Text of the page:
Current Institutional Affiliation
Assistant Lecturer, Cross-Cultural and Regional Studies, University of Copenhagen

Award Information

International Dissertation Research Fellowship 2012
Institutional Affiliation (at time of award):
Anthropology, Duke University
Politics of Tranquility: The Religious Practice of Tibetan Buddhist Nuns in Western China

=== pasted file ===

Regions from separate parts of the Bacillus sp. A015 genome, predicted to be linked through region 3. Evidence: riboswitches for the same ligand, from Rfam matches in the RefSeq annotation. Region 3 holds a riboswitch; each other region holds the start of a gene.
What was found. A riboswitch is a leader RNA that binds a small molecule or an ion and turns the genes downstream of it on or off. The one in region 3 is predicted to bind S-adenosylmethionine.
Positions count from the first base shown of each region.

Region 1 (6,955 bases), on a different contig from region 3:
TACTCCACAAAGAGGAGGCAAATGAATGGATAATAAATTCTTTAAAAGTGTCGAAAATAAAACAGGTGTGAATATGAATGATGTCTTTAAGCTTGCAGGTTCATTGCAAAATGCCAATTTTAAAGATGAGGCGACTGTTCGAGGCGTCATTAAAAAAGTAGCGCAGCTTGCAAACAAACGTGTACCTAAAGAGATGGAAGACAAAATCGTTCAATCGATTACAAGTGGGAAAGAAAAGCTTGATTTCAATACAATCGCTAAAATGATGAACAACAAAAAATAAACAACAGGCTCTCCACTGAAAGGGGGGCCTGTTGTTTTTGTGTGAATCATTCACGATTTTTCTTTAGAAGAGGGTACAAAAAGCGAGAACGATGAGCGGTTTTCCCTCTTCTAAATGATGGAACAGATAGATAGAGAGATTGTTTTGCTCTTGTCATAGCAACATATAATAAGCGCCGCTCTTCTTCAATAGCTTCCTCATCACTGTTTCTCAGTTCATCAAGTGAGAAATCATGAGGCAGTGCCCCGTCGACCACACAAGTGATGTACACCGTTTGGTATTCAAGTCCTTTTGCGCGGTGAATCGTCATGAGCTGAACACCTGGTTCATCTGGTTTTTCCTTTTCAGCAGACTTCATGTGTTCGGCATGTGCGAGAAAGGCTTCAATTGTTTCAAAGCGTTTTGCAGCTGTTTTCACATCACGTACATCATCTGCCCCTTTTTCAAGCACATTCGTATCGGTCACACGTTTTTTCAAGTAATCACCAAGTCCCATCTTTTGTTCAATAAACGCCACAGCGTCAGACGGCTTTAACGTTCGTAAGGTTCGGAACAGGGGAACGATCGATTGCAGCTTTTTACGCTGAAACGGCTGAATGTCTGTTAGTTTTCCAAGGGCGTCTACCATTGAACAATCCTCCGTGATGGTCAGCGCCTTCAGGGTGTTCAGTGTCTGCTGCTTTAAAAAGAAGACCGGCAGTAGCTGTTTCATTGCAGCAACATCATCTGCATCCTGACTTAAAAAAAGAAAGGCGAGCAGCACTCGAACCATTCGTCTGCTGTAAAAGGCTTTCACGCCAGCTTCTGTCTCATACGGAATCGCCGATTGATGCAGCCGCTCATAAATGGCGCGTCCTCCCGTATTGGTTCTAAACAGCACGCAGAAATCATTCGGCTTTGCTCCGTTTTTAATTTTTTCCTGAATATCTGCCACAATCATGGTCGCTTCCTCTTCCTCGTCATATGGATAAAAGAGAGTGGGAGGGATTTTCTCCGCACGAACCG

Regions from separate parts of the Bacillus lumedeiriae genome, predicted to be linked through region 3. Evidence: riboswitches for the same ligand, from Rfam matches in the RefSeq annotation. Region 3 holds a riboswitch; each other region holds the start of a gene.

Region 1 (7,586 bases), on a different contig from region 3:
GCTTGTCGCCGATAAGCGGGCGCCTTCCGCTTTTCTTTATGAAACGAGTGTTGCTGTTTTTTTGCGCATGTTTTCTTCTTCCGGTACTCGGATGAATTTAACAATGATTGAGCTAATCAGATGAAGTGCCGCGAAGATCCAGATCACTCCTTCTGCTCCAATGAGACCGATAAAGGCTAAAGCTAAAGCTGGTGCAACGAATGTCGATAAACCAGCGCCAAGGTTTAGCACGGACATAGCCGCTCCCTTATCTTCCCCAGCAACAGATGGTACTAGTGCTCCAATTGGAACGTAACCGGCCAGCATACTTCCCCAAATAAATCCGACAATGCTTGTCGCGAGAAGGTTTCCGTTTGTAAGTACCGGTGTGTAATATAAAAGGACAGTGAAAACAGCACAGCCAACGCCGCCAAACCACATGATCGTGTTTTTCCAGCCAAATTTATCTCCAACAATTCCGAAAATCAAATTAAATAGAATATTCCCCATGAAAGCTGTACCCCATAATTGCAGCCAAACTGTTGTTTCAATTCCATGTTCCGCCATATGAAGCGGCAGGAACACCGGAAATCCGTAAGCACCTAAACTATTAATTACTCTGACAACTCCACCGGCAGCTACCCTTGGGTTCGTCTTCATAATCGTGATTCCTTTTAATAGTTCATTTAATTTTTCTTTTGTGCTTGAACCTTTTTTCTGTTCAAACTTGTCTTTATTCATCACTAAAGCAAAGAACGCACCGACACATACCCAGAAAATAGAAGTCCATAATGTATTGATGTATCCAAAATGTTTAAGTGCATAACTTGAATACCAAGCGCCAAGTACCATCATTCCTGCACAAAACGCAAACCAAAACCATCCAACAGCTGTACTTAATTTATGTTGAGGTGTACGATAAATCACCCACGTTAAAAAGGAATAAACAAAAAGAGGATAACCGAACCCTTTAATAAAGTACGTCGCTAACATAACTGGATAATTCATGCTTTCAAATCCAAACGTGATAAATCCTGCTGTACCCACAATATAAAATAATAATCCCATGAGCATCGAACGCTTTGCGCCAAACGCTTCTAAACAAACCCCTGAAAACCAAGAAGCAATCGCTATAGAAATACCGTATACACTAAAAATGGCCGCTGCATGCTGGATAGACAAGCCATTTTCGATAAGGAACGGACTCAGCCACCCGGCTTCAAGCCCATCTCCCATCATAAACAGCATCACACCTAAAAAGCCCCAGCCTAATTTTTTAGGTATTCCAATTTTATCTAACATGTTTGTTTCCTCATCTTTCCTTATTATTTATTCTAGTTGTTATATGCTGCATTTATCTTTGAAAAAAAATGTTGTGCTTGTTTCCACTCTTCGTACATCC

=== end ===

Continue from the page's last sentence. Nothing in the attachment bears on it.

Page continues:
This project examines the political implications of the relations between the Chinese state and Tibetan Buddhism in the context of the unprecedented religious mobility of young Tibetan nuns in western China since the 1980s. In contrast to the recent migratory trend of young women who travel to work in factories, thousands of Tibetan girls have congregated in an isolated monastery called Yachen to practice Buddhism. By drawing on ethnographic research on the nuns’ tranquil practices in this monastery, I will show how tranquility, as a means of caring for the self and for others, plays a role not only in mobilizing and bonding the nuns in a spiritual collective but also in challenging the state authority by inviting global attention through media networks. My project seeks to understand the hidden political meanings of apolitical actions, which I call “the politics of tranquility,” practiced by a large number of young Tibetan nuns in a highly politicized region. By addressing religious tranquility as a movement, my project complements and complicates anthropological studies on the relation between religion and the state in Asian contexts, and it also contributes a new understanding of what constitutes “the political.”